However, what I want to mention here, note that I explicitly evaluated side effects. All three chapters of my dissertation highlight the importance of studying alternative and indirect outcome measures in addition to the direct measures targeted by policymakers.

For example, in the Swiss study, we only find little fertility effects, the directly targeted outcome measure of birth allowances, but a sizable and significant reduction in the stillbirth rate as well as a positive impact on birth weight. A policymaker, who would now only study fertility, would argue that birth allowances were expensive to implement with little to no result, which, however, does not capture the full story.

Is there heterogeneity in how family policy reforms affect families?

The answer depends on the person affected and the studied outcome. For example, the Austrian parental leave duration reform affects maternal work behaviour during pregnancy regardless of the mother’s socioeconomic background and the industry. This change in prenatal maternal work status doesn’t affect newborn health at all.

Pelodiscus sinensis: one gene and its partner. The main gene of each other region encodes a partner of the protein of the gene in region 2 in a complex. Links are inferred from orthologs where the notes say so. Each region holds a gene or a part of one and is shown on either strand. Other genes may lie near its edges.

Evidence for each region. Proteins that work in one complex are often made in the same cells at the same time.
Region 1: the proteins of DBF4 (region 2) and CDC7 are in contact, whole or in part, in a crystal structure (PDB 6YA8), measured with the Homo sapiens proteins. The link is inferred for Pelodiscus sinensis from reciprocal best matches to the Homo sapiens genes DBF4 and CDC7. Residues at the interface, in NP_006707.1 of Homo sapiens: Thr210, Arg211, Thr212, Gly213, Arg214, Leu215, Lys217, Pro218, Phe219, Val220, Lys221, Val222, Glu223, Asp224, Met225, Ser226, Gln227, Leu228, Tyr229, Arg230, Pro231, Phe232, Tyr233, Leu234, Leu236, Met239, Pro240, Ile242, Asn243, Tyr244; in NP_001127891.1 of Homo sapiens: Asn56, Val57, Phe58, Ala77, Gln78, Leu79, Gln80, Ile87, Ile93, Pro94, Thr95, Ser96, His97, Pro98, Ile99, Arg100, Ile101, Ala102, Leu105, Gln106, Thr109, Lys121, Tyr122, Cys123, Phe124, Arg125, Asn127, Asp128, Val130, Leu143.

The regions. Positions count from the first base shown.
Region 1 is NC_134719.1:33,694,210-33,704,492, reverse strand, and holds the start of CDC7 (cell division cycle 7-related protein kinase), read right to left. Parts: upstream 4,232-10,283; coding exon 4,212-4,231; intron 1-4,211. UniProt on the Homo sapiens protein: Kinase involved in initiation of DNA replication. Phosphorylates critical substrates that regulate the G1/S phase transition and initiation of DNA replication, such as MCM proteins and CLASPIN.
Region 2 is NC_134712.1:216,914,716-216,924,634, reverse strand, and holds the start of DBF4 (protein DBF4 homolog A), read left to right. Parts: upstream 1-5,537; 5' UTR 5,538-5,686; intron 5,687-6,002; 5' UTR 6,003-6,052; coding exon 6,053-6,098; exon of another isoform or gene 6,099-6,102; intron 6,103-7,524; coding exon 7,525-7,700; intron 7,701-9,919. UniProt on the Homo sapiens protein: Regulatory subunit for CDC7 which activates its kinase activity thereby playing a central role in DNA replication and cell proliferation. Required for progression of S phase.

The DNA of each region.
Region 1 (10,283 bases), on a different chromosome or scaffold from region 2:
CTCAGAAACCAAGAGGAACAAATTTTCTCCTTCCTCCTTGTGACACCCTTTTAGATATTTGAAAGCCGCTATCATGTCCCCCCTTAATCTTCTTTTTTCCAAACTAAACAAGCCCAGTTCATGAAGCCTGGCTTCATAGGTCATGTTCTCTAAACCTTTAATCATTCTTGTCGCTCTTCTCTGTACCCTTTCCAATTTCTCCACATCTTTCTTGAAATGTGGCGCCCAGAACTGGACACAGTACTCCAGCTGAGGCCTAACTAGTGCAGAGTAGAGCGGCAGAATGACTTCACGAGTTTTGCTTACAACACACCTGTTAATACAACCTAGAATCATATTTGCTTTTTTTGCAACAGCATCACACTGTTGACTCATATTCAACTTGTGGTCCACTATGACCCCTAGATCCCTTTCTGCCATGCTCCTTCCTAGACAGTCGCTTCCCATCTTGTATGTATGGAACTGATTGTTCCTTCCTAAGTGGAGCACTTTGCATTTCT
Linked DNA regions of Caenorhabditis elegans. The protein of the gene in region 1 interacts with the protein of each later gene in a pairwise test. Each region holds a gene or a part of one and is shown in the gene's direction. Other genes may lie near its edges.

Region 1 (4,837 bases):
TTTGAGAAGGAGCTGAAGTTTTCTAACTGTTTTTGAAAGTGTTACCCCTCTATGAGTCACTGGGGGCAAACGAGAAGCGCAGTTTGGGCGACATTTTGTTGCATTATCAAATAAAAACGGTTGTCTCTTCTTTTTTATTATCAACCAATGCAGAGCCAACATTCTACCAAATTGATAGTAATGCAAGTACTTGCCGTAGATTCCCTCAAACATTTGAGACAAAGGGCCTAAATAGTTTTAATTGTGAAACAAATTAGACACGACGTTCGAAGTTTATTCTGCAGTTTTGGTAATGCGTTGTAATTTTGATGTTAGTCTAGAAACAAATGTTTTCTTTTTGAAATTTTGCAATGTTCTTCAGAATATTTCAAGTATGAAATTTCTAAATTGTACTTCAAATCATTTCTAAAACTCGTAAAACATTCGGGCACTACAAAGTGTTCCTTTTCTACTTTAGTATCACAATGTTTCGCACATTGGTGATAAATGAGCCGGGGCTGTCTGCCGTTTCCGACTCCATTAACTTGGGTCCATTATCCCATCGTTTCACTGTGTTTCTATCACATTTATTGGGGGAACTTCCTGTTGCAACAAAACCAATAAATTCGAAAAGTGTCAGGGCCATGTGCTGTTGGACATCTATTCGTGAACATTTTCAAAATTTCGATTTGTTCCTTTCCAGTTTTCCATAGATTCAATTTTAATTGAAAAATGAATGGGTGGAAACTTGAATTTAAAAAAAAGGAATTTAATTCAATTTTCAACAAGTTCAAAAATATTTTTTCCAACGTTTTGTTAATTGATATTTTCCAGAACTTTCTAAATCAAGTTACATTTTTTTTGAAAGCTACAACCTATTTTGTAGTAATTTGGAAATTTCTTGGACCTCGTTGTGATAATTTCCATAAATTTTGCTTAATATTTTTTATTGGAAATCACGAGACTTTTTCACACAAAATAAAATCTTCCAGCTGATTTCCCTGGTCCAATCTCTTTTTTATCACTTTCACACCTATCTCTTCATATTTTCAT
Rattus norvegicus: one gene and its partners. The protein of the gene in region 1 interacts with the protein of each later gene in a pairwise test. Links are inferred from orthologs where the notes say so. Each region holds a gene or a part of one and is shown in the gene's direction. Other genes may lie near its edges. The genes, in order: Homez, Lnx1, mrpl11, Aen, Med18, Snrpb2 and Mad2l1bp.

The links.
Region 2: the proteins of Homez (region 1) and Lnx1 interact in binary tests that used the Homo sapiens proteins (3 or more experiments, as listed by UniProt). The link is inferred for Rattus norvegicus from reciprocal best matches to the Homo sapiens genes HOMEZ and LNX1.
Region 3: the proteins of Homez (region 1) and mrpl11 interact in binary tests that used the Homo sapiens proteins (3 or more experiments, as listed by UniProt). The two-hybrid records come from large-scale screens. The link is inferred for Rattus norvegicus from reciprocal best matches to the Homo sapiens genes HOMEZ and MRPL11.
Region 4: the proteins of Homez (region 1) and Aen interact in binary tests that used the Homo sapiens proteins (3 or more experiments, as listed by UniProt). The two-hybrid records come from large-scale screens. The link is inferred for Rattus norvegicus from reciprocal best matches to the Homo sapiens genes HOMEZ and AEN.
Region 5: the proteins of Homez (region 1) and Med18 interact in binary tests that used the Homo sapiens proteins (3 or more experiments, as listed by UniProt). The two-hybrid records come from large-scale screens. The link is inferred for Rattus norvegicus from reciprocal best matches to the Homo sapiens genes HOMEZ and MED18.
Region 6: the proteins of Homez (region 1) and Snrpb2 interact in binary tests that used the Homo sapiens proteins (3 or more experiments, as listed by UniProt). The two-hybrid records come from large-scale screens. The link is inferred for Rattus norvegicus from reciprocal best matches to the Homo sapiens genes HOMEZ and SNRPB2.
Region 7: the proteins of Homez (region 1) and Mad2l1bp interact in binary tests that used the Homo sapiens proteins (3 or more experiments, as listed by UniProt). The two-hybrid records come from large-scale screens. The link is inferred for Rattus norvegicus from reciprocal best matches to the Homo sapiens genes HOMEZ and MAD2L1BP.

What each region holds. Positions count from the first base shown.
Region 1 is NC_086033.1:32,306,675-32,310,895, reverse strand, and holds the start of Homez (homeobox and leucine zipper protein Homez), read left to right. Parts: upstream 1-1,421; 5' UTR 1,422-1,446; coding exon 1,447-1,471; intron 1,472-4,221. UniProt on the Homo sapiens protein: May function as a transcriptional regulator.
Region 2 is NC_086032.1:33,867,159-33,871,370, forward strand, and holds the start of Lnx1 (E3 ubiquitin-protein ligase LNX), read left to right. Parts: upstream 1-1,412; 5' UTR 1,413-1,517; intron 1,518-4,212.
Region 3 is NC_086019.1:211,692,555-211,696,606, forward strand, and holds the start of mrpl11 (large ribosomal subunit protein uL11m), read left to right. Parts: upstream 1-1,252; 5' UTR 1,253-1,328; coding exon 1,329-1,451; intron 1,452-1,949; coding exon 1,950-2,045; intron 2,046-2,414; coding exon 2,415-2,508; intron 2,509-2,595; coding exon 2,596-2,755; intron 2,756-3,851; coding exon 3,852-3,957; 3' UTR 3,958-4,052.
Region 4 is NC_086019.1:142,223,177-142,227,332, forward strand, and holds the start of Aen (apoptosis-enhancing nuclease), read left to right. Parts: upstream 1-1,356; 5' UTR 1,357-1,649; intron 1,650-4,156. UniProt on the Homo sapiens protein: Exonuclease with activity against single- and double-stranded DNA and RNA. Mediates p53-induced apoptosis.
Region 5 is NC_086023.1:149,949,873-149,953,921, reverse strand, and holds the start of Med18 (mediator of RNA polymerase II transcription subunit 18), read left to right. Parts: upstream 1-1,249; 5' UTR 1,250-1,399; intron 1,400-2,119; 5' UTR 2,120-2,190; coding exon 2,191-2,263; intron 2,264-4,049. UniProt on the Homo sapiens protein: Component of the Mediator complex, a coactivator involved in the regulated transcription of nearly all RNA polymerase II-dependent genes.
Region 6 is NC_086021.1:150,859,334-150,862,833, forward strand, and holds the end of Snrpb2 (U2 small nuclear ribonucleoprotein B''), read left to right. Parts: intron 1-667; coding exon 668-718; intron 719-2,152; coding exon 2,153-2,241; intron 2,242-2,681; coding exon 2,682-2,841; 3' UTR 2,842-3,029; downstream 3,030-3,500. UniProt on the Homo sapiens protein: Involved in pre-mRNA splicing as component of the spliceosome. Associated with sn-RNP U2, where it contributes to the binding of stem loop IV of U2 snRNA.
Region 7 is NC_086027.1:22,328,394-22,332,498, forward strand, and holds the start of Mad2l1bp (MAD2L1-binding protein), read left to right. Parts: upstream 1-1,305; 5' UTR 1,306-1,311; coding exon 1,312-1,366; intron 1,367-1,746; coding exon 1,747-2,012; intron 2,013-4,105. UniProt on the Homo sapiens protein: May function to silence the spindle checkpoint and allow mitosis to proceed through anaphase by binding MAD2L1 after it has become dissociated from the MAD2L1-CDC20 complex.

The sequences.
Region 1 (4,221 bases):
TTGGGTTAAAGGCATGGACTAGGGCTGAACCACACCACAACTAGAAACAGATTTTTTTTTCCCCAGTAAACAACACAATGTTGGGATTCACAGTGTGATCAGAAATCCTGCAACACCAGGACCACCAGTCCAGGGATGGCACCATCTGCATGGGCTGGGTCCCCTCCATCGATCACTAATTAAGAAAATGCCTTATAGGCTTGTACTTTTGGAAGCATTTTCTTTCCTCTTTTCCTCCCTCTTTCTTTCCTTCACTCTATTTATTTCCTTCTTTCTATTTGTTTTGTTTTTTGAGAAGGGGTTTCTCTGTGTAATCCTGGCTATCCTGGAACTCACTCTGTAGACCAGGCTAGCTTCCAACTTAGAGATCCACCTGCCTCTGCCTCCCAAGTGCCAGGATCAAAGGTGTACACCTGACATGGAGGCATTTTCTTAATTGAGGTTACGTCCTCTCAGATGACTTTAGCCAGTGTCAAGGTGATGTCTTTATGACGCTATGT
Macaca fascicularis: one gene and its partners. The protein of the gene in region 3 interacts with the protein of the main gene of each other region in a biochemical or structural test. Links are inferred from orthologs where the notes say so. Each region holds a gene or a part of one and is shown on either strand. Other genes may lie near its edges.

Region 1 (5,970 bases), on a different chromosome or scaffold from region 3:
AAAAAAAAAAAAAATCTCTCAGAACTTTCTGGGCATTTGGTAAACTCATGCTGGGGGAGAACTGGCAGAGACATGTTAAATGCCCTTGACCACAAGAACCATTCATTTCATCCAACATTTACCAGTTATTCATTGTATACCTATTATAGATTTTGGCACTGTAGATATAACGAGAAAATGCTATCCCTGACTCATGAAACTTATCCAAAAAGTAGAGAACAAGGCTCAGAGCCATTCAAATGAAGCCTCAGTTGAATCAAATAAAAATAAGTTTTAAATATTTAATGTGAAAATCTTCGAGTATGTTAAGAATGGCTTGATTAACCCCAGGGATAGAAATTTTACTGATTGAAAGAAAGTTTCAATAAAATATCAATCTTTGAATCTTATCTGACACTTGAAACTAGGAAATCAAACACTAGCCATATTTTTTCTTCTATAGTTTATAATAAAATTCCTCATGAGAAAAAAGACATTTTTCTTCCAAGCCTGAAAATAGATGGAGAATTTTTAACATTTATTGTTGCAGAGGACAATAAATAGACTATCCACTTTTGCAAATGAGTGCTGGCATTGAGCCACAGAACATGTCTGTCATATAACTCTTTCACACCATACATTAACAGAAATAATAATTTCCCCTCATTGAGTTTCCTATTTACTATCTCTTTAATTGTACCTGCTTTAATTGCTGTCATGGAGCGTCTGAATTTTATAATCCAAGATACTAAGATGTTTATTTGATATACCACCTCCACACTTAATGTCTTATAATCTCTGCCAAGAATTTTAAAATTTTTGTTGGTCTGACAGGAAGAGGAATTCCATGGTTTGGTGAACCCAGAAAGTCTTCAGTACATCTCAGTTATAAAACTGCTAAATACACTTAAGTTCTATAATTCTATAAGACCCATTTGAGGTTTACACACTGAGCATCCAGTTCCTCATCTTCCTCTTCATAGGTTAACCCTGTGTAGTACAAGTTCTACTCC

However, when I study the same reforms with respect to maternal health, there is substantial heterogeneity. The initial increase in leave length is especially good for low-wage and unmarried mothers. Reducing leave duration harms mothers with unhealthy babies, proxied by a preterm birth or low birth weight baby. Substantially increasing leave duration is, though, especially bad for maternal health of those mothers who already suffered from mental diseases pre-birth. Also, for the paper on the Swiss baby bonus, we find a more beneficial impact in the decline of stillbirths for low socioeconomic status mothers.